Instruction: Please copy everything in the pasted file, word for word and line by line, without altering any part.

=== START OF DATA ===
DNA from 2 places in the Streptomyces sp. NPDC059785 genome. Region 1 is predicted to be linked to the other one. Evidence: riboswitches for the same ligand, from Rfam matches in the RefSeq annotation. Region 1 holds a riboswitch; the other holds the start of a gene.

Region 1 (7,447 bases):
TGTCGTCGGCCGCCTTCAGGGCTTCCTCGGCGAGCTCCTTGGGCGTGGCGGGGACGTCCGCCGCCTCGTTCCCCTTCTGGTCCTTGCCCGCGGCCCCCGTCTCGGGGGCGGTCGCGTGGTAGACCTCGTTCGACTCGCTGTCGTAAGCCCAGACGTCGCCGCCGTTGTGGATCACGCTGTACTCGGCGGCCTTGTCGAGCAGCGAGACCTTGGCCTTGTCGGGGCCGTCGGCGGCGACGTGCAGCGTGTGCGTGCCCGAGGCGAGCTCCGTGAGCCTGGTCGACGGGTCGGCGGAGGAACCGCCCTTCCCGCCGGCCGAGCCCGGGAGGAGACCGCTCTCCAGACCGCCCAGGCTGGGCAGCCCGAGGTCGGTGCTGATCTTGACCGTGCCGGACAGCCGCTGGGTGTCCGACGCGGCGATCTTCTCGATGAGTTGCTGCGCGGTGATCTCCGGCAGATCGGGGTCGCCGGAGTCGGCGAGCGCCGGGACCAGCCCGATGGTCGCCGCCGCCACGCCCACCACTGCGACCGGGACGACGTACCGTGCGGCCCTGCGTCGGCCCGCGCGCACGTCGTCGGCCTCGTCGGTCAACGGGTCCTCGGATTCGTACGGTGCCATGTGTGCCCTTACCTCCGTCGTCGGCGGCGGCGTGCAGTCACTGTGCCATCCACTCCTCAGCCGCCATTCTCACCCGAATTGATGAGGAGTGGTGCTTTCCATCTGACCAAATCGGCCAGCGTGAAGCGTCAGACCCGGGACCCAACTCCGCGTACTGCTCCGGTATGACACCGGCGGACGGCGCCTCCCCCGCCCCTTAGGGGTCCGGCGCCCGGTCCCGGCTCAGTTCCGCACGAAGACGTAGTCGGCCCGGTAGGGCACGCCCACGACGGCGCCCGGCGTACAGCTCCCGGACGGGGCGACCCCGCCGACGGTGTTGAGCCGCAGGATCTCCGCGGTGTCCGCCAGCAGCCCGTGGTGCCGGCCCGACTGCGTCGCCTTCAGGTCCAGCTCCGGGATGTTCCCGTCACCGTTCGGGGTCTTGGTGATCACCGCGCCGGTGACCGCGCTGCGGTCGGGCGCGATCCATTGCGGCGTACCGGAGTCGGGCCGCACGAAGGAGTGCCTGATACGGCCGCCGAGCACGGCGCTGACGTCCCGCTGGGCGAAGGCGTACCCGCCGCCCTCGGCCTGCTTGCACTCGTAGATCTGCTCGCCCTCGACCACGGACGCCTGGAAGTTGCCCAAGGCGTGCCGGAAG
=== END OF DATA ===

DNA from 2 places in the Streptomyces sp. NPDC059785 genome. Region 1 is predicted to be linked to the other one. Evidence: riboswitches for the same ligand, from Rfam matches in the RefSeq annotation. Region 1 holds a riboswitch; the other holds the start of a gene.

Region 1 (7,447 bases):
TGTCGTCGGCCGCCTTCAGGGCTTCCTCGGCGAGCTCCTTGGGCGTGGCGGGGACGTCCGCCGCCTCGTTCCCCTTCTGGTCCTTGCCCGCGGCCCCCGTCTCGGGGGCGGTCGCGTGGTAGACCTCGTTCGACTCGCTGTCGTAAGCCCAGACGTCGCCGCCGTTGTGGATCACGCTGTACTCGGCGGCCTTGTCGAGCAGCGAGACCTTGGCCTTGTCGGGGCCGTCGGCGGCGACGTGCAGCGTGTGCGTGCCCGAGGCGAGCTCCGTGAGCCTGGTCGACGGGTCGGCGGAGGAACCGCCCTTCCCGCCGGCCGAGCCCGGGAGGAGACCGCTCTCCAGACCGCCCAGGCTGGGCAGCCCGAGGTCGGTGCTGATCTTGACCGTGCCGGACAGCCGCTGGGTGTCCGACGCGGCGATCTTCTCGATGAGTTGCTGCGCGGTGATCTCCGGCAGATCGGGGTCGCCGGAGTCGGCGAGCGCCGGGACCAGCCCGATGGTCGCCGCCGCCACGCCCACCACTGCGACCGGGACGACGTACCGTGCGGCCCTGCGTCGGCCCGCGCGCACGTCGTCGGCCTCGTCGGTCAACGGGTCCTCGGATTCGTACGGTGCCATGTGTGCCCTTACCTCCGTCGTCGGCGGCGGCGTGCAGTCACTGTGCCATCCACTCCTCAGCCGCCATTCTCACCCGAATTGATGAGGAGTGGTGCTTTCCATCTGACCAAATCGGCCAGCGTGAAGCGTCAGACCCGGGACCCAACTCCGCGTACTGCTCCGGTATGACACCGGCGGACGGCGCCTCCCCCGCCCCTTAGGGGTCCGGCGCCCGGTCCCGGCTCAGTTCCGCACGAAGACGTAGTCGGCCCGGTAGGGCACGCCCACGACGGCGCCCGGCGTACAGCTCCCGGACGGGGCGACCCCGCCGACGGTGTTGAGCCGCAGGATCTCCGCGGTGTCCGCCAGCAGCCCGTGGTGCCGGCCCGACTGCGTCGCCTTCAGGTCCAGCTCCGGGATGTTCCCGTCACCGTTCGGGGTCTTGGTGATCACCGCGCCGGTGACCGCGCTGCGGTCGGGCGCGATCCATTGCGGCGTACCGGAGTCGGGCCGCACGAAGGAGTGCCTGATACGGCCGCCGAGCACGGCGCTGACGTCCCGCTGGGCGAAGGCGTACCCGCCGCCCTCGGCCTGCTTGCACTCGTAGATCTGCTCGCCCTCGACCACGGACGCCTGGAAGTTGCCCAAGGCGTGCCGGAAG